Coronavirus | March 27, 2024 | FREE
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Lower oxygen target led to better outcomes in ICU patients with COVID-19

Targeting an arterial pressure of oxygen of 60 mm Hg resulted in more days alive without life support within 90 days but no significant improvement in mortality compared to a target of 90 mm Hg, a trial in critically ill COVID-19 patients found.

For patients critically ill with COVID-19, a lower oxygen target may improve outcomes, a recent trial found.

The large multicenter trial assessed the effects of targeting an arterial pressure of oxygen (PaO2) of 60 mm Hg versus 90 mm Hg by randomizing patients with COVID-19 and severe hypoxemia to one or the other. It included 726 patients receiving at least 10 L of oxygen per minute or mechanical ventilation in 11 ICUs in Europe from August 2020 to March 2023. The trial was prematurely stopped prior to outcome assessment due to slow enrollment. Results were published by JAMA on March 19.

Primary outcome data were available for 697 patients (351 in the lower-target group and 346 in the higher-target group). Their median age was 66 years, and 68% were male. On the primary outcome of days alive without life support (mechanical ventilation, circulatory support, or kidney replacement therapy) at 90 days, the lower-target group had a median of 80.0 days compared to 72.0 days in the higher-target group (P=0.009). Mortality rates at 90 days were 30.2% and 34.7%, respectively (risk ratio, 0.86 [98.6% CI, 0.66 to 1.13]; P=0.18). There were no statistically significant differences in serious adverse events or days alive and out of the hospital.

The study authors concluded that in adult ICU patients with COVID-19 and severe hypoxemia, targeting a PaO2 of 60 mm Hg resulted in more days alive without life support in 90 days than targeting a PaO2 of 90 mm Hg. They noted that similar results were seen in an early analysis of COVID-19 patients in 2020 but that subsequent trials have had more mixed findings. The current study may have found benefit from the lower target in part because of the homogeneity of its population: "All patients had severe hypoxemia caused by COVID-19 and predominantly single-organ failure at baseline, with the lowest baseline PaO2:FiO2 ratio among all randomized clinical trials investigating targeted oxygenation in the ICU," the authors said.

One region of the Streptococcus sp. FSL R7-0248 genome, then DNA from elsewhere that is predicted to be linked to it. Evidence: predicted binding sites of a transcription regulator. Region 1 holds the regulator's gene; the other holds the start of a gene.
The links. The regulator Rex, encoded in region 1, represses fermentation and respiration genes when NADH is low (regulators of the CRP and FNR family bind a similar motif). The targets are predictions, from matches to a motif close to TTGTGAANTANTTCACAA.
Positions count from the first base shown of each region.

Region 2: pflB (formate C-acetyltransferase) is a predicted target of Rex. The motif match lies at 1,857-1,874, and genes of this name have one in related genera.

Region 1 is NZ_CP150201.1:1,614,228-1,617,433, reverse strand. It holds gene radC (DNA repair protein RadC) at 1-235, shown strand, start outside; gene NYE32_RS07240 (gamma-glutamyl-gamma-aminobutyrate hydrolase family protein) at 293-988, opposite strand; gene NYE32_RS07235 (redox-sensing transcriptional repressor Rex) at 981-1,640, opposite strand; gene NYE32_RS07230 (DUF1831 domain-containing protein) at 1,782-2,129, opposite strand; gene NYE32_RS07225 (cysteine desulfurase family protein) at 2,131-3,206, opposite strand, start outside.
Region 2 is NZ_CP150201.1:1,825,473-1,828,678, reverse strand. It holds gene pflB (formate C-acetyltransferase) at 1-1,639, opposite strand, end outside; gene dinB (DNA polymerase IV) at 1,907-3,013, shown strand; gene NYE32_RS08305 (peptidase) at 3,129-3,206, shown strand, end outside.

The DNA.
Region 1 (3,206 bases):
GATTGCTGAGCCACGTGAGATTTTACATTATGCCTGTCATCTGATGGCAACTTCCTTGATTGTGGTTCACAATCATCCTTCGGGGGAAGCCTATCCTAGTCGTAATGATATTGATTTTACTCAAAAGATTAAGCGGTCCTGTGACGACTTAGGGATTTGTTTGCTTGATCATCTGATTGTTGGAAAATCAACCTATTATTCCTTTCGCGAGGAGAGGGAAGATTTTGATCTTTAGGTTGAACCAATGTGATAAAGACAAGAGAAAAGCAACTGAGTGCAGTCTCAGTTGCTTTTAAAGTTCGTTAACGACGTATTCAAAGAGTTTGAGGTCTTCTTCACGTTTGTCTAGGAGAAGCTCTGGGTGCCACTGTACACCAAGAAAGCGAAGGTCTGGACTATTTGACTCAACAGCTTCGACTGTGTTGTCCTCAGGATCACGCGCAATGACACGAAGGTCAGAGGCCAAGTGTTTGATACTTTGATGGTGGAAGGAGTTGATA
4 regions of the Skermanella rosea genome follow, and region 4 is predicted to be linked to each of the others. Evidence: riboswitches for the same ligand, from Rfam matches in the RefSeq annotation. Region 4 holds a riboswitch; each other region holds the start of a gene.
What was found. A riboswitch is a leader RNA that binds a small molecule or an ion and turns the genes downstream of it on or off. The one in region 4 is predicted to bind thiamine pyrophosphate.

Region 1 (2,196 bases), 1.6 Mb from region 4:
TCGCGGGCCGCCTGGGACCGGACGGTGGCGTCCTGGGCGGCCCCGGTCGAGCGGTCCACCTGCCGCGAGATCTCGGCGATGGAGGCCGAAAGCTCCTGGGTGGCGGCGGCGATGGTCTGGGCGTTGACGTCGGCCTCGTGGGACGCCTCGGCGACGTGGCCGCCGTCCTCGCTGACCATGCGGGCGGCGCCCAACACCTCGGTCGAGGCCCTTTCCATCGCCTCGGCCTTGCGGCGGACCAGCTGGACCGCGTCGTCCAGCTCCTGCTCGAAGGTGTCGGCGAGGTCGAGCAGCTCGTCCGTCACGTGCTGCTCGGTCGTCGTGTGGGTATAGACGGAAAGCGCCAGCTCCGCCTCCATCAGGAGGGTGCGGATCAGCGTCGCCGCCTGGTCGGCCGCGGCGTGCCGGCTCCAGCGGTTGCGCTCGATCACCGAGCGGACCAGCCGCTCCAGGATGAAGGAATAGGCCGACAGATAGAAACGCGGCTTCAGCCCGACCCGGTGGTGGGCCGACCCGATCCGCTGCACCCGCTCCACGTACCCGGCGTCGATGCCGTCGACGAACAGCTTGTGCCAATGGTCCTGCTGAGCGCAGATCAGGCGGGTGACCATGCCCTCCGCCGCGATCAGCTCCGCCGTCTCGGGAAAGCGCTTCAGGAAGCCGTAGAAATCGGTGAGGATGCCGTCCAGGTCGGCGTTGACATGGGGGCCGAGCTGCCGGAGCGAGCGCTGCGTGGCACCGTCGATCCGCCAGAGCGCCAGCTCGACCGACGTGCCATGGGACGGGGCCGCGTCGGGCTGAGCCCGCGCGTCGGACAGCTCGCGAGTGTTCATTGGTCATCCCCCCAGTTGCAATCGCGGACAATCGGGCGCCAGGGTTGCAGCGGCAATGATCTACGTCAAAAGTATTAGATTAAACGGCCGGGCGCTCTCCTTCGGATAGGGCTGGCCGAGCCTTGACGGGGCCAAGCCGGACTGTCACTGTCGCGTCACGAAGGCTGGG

An accompanying editorial called the study "one more piece in a growing collection of evidence suggesting that there is no clinical benefit and possibly harm associated with use of supplemental oxygen to achieve oxygen saturation of the blood beyond 90% to 93%." The editorialist noted several ways that higher oxygen targets could harm patients, including increasing lung injury, causing formation of reactive oxygen species, and washing out nitrogen from alveoli.